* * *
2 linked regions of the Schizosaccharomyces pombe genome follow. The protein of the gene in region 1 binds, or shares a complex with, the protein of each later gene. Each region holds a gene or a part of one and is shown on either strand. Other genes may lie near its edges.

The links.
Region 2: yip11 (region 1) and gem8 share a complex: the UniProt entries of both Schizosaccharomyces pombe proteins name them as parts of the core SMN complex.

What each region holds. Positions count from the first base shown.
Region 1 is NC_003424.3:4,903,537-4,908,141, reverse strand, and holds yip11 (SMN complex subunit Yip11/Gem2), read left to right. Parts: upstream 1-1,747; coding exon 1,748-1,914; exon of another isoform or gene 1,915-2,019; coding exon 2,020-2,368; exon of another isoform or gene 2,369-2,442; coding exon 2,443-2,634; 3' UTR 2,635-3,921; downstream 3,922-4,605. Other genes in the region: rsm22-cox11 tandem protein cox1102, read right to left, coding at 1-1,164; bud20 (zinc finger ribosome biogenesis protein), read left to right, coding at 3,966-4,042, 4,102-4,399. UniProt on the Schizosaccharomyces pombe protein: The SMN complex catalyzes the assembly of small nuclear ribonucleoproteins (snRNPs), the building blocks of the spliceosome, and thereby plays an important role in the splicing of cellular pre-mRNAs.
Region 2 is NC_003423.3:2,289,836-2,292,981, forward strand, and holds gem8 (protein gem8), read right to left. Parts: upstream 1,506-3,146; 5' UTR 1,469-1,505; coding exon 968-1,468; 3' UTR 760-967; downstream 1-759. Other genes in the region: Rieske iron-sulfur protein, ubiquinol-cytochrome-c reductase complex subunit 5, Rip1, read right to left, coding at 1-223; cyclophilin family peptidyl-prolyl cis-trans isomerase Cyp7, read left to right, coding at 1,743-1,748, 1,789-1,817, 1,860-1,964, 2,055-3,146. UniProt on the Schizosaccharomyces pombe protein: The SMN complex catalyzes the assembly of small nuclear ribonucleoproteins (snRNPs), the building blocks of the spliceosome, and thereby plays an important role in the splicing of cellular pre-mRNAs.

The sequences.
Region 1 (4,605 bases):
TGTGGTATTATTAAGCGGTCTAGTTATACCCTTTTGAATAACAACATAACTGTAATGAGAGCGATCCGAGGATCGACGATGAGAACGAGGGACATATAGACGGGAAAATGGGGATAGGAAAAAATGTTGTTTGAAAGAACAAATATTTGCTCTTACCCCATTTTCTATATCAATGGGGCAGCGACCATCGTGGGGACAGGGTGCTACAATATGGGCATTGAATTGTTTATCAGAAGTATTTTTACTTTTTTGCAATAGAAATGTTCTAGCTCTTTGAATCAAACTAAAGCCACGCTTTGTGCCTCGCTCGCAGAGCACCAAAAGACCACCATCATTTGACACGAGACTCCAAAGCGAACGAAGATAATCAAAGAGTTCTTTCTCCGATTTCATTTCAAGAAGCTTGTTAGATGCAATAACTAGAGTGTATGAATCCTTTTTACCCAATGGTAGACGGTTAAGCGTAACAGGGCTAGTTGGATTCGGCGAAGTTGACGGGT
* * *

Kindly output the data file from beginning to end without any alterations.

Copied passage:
2 linked regions of the Schizosaccharomyces pombe genome follow. The protein of the gene in region 1 binds, or shares a complex with, the protein of each later gene. Each region holds a gene or a part of one and is shown on either strand. Other genes may lie near its edges.

The links.
Region 2: yip11 (region 1) and gem8 share a complex: the UniProt entries of both Schizosaccharomyces pombe proteins name them as parts of the core SMN complex.

What each region holds. Positions count from the first base shown.
Region 1 is NC_003424.3:4,903,537-4,908,141, reverse strand, and holds yip11 (SMN complex subunit Yip11/Gem2), read left to right. Parts: upstream 1-1,747; coding exon 1,748-1,914; exon of another isoform or gene 1,915-2,019; coding exon 2,020-2,368; exon of another isoform or gene 2,369-2,442; coding exon 2,443-2,634; 3' UTR 2,635-3,921; downstream 3,922-4,605. Other genes in the region: rsm22-cox11 tandem protein cox1102, read right to left, coding at 1-1,164; bud20 (zinc finger ribosome biogenesis protein), read left to right, coding at 3,966-4,042, 4,102-4,399. UniProt on the Schizosaccharomyces pombe protein: The SMN complex catalyzes the assembly of small nuclear ribonucleoproteins (snRNPs), the building blocks of the spliceosome, and thereby plays an important role in the splicing of cellular pre-mRNAs.
Region 2 is NC_003423.3:2,289,836-2,292,981, forward strand, and holds gem8 (protein gem8), read right to left. Parts: upstream 1,506-3,146; 5' UTR 1,469-1,505; coding exon 968-1,468; 3' UTR 760-967; downstream 1-759. Other genes in the region: Rieske iron-sulfur protein, ubiquinol-cytochrome-c reductase complex subunit 5, Rip1, read right to left, coding at 1-223; cyclophilin family peptidyl-prolyl cis-trans isomerase Cyp7, read left to right, coding at 1,743-1,748, 1,789-1,817, 1,860-1,964, 2,055-3,146. UniProt on the Schizosaccharomyces pombe protein: The SMN complex catalyzes the assembly of small nuclear ribonucleoproteins (snRNPs), the building blocks of the spliceosome, and thereby plays an important role in the splicing of cellular pre-mRNAs.

The sequences.
Region 1 (4,605 bases):
TGTGGTATTATTAAGCGGTCTAGTTATACCCTTTTGAATAACAACATAACTGTAATGAGAGCGATCCGAGGATCGACGATGAGAACGAGGGACATATAGACGGGAAAATGGGGATAGGAAAAAATGTTGTTTGAAAGAACAAATATTTGCTCTTACCCCATTTTCTATATCAATGGGGCAGCGACCATCGTGGGGACAGGGTGCTACAATATGGGCATTGAATTGTTTATCAGAAGTATTTTTACTTTTTTGCAATAGAAATGTTCTAGCTCTTTGAATCAAACTAAAGCCACGCTTTGTGCCTCGCTCGCAGAGCACCAAAAGACCACCATCATTTGACACGAGACTCCAAAGCGAACGAAGATAATCAAAGAGTTCTTTCTCCGATTTCATTTCAAGAAGCTTGTTAGATGCAATAACTAGAGTGTATGAATCCTTTTTACCCAATGGTAGACGGTTAAGCGTAACAGGGCTAGTTGGATTCGGCGAAGTTGACGGGT